Computer-based music technology is a normal medium for composition and performance realisation in the contemporary music industry and in leisure markets and this has been the case for some time. Almost a decade ago WiIliams and Webster (1999, p. xxv) explained: 'Computers and technology have quietly crept into the daily affairs of music making'. These developments have also impacted on music education contexts where there has been a steady increase in the use of computer-based music technology as a teaching and learning medium in many Australian educational settings, particularly in secondary schools and in tertiary music programs, catering for purposes such as aural training, music theory and music production.
However, use of computer-based music technology in education settings below secondary levels has tended to be much less common despite indications in the research literature of pre-secondary children's ability to both use and benefit from such experience. As far back as the early nineties Livermore (1992) collected compositions from sixty primary children between the ages of seven and eleven years. She suggested that 'the computer may well ... provide support by capturing fleeting ideas, making it possible for children to return to them if desired' (p. 199). More recently, Stauffer (2001) presented a case study of an eight year old child's composition experience, using the program Making Music, over a period of seven months. This program enables composition using non-traditional notation.
The studies by Livermore (1992) and Stauffer (2001) are exceptional since there is, overall, a paucity of research literature relating to the use of computer-based music technology by children. Moreover, the few research studies that have been conducted in this field have generally been conducted in contexts that have been set up for the purposes of the research rather than in normal classroom contexts. However, alongside the fairly sparse body of research looking at the use of computer-based music technology with students in the years prior to secondary schooling, some scholarly opinion is strongly advocating that these resources should be used with children. Almost two decades ago, Upitis (1989) argued for children's use of computers as creative tools, saying: 'I believe the most powerful software and hardware in music education allows children and adults to manipulate music sounds and forms, learning something about the craft of music composition through the creation of an original work' (p. 151). Around the same time, Webster (1989) drew attention to children's use of computer technology, in an article that focused on children's musical composition. He referred to 'the ease with which children can engage in composition with tools such as the personal computer and attached sound devices' (p. 164). Alongside such scholarly opinion, suggestions for use of computer-based music technology have regularly appeared in music curriculum publications aimed at the primary and early years of schooling such as Young and Glover (1998), Shehan-Campbell and Scott-Kassner (1994), and Pugh and Pugh (1998).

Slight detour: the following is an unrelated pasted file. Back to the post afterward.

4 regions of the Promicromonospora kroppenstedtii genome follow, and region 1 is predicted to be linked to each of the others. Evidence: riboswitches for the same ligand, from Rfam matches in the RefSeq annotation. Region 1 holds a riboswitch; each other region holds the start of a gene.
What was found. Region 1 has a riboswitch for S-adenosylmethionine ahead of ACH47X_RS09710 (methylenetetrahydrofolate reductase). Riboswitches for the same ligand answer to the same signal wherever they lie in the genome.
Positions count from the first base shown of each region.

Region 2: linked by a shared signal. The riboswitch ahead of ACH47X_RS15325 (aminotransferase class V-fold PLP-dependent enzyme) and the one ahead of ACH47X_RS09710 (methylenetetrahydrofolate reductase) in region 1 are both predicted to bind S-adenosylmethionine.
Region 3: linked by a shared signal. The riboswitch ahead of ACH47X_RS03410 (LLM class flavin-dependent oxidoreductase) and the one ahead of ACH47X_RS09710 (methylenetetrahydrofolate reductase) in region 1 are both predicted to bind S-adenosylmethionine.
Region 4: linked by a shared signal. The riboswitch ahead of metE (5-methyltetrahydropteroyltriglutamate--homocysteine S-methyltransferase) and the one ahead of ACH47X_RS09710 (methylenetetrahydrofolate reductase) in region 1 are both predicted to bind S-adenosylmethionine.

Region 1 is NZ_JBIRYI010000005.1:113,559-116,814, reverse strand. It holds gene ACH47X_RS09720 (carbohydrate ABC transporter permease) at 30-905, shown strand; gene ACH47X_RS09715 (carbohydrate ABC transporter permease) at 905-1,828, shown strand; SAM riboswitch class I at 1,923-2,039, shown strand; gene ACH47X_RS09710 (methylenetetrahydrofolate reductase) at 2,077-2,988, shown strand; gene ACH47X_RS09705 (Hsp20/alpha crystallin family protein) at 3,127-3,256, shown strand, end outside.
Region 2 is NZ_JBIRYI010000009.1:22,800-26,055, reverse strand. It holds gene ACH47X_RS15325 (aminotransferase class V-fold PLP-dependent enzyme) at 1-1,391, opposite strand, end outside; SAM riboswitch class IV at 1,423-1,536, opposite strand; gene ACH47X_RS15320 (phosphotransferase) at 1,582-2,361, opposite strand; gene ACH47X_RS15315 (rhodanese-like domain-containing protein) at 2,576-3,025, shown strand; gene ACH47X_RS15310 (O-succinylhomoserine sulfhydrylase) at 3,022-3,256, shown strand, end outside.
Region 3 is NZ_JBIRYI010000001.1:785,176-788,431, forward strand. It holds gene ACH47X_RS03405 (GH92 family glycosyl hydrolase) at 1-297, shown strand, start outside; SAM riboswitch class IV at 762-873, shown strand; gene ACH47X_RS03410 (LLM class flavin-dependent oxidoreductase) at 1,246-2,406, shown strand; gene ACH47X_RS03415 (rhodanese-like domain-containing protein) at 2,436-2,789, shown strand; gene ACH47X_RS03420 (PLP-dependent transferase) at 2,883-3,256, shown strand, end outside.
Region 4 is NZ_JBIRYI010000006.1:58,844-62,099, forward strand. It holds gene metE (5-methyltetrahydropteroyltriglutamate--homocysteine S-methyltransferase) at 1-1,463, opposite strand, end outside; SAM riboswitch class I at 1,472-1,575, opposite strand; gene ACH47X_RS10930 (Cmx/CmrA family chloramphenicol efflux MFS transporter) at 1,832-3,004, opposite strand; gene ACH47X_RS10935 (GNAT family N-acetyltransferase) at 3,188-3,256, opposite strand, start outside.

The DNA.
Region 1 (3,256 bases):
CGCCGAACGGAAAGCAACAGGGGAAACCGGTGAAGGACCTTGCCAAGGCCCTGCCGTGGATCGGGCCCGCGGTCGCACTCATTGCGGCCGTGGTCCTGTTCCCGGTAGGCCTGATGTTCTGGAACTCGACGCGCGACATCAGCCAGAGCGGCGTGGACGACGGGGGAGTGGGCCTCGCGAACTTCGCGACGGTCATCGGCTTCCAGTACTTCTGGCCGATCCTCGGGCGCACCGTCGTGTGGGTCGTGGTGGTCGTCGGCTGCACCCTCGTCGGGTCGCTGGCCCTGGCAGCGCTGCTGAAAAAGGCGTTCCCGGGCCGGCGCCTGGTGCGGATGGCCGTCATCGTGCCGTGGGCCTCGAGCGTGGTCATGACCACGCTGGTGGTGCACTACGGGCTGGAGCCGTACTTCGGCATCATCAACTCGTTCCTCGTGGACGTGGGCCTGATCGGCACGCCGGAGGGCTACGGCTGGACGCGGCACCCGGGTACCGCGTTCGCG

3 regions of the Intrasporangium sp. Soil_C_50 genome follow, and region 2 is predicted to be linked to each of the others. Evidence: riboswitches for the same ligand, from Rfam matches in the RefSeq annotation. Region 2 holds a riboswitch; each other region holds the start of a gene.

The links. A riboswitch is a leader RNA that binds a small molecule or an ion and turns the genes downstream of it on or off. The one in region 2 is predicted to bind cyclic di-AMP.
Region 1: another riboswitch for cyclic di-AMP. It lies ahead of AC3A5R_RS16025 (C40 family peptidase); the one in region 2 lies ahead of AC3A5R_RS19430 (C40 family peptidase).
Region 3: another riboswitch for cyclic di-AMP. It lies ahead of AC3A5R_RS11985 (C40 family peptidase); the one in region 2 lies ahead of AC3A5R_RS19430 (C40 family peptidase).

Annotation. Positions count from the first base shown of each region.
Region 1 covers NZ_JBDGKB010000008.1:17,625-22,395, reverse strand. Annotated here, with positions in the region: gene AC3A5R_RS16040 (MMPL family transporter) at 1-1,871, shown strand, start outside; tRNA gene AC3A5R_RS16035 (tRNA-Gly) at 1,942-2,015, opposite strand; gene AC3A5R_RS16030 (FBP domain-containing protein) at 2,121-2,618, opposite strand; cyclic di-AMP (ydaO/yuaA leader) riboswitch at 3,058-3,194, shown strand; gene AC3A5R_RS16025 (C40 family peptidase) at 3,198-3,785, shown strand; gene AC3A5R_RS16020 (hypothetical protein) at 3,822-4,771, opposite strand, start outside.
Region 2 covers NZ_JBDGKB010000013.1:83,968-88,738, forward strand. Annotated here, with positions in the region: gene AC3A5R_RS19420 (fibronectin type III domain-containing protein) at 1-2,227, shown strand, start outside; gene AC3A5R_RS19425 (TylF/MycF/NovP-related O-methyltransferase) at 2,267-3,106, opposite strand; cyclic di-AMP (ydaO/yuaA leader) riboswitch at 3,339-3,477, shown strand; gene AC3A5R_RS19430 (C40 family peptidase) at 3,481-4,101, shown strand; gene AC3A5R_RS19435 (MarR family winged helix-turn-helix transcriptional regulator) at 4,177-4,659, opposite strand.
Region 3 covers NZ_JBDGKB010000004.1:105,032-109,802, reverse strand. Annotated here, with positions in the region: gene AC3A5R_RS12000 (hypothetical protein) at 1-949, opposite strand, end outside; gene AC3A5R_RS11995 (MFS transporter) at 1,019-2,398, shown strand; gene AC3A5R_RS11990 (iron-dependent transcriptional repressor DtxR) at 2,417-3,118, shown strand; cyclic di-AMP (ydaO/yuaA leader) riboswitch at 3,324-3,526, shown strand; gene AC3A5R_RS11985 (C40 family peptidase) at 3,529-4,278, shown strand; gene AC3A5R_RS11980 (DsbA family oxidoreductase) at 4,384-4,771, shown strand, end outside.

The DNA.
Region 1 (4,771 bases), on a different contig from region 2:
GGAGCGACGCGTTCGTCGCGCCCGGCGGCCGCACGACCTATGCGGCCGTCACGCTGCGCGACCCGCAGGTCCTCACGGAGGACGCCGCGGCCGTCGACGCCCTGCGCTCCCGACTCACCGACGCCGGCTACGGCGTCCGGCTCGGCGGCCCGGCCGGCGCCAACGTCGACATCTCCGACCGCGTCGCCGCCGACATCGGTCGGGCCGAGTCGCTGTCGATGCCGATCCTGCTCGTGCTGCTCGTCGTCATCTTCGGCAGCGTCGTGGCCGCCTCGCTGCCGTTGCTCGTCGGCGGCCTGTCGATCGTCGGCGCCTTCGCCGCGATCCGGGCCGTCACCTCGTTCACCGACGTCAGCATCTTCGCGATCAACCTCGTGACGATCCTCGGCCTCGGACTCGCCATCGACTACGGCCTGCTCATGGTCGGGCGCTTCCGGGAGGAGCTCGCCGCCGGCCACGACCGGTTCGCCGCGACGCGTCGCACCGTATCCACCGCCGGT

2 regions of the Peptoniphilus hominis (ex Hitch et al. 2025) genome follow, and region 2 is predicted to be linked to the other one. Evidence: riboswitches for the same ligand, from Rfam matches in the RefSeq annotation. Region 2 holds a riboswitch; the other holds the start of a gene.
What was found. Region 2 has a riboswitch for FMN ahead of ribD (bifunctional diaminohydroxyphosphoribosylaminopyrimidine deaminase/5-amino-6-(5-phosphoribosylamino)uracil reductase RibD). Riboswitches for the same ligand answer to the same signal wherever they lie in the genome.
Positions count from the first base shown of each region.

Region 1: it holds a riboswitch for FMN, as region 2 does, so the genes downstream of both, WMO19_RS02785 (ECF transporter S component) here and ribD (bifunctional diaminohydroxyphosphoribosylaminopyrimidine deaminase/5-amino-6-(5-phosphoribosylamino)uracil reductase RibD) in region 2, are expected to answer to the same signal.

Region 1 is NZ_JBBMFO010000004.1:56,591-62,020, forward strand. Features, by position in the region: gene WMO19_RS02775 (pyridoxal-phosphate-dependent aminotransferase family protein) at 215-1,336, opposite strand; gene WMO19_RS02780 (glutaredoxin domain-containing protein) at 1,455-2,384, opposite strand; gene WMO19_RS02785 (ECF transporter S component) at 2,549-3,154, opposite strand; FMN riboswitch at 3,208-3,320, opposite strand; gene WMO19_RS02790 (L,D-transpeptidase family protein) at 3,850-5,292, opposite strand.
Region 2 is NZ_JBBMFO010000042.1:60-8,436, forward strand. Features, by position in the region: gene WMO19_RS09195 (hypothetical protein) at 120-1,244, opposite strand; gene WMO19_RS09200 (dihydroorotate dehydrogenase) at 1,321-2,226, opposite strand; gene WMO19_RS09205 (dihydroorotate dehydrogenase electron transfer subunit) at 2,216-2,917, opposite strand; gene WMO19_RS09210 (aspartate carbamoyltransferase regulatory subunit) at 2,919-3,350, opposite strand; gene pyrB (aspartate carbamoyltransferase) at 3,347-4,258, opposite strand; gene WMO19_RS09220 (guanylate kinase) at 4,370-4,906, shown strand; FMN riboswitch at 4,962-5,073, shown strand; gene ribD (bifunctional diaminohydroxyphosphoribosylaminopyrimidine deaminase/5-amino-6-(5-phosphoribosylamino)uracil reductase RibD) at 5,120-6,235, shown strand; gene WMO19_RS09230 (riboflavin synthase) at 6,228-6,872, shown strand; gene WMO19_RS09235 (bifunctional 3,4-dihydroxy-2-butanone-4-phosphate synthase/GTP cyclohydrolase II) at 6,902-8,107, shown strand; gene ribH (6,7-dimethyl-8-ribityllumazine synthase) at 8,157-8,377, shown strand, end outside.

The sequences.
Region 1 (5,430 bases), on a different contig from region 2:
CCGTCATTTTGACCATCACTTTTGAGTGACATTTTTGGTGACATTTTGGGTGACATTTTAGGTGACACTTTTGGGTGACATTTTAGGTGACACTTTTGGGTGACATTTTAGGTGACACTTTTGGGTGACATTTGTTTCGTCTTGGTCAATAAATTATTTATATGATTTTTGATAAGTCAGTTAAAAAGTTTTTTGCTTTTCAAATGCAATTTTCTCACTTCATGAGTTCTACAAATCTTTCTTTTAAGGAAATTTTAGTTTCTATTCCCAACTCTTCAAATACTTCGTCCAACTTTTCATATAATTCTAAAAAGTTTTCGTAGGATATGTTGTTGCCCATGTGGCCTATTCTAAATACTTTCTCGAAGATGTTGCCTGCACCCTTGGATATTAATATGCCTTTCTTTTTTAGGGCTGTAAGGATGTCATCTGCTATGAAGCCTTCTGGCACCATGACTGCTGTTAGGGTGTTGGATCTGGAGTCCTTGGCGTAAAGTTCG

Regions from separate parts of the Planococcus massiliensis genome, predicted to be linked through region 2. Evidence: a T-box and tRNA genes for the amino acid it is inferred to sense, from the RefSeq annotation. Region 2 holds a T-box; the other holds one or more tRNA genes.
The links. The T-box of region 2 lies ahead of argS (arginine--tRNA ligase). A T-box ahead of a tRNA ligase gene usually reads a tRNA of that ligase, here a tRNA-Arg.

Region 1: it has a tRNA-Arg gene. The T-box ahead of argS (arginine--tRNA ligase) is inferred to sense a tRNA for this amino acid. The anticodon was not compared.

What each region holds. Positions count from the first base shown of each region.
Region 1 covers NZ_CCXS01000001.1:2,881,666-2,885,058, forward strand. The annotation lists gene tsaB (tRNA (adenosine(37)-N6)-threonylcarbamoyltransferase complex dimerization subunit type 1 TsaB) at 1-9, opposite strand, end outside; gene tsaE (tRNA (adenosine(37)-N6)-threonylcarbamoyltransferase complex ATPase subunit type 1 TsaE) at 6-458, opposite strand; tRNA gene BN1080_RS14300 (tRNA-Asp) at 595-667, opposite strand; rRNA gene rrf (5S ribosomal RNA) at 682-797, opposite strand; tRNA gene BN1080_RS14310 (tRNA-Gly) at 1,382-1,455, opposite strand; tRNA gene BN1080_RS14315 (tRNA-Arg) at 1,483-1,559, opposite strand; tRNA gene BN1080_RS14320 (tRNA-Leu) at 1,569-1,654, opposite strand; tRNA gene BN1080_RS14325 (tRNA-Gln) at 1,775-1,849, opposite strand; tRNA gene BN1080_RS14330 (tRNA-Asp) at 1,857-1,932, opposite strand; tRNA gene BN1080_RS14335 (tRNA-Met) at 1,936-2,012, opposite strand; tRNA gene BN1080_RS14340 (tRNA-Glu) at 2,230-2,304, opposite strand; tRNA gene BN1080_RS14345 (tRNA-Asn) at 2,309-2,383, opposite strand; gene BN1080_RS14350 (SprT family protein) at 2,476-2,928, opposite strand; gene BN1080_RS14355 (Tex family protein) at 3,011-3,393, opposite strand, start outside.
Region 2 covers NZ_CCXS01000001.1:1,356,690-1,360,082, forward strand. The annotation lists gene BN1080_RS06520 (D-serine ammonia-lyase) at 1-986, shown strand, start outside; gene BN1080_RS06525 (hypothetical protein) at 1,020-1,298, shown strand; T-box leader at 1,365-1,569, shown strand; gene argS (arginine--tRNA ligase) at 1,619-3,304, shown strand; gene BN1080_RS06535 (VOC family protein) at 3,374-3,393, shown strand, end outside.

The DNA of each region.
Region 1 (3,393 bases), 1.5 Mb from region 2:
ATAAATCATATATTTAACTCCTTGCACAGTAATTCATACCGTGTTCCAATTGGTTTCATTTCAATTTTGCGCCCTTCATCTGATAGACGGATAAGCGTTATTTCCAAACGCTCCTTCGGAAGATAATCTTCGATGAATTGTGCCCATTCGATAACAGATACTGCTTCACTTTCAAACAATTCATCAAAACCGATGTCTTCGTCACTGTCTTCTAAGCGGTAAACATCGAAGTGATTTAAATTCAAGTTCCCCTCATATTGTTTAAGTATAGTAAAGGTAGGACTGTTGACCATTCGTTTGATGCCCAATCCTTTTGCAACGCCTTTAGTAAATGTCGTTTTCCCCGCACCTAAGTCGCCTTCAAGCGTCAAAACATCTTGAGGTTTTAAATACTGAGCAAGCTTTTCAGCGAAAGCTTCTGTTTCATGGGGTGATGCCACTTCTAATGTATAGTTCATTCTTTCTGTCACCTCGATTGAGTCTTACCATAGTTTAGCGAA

Although there have been indications for some time that computer technology can play a valuable role in children's music education, limited availability of appropriate software has until relatively recently been problematic with regard to young children's use of these resources. As Fatouros, Downes and Blackwell (1994) claimed, until recently most music-making software has been too sophisticated for use with young children. But even at that time this situation was changing, with developments in the scope and quality of software providing new opportunities for children's learning. Fatouros, Downes and Blackwell continued by describing a considerable range of music-making software that had recently become available. A few years later, further developments were indicated in a seminal article by Webster (1998). …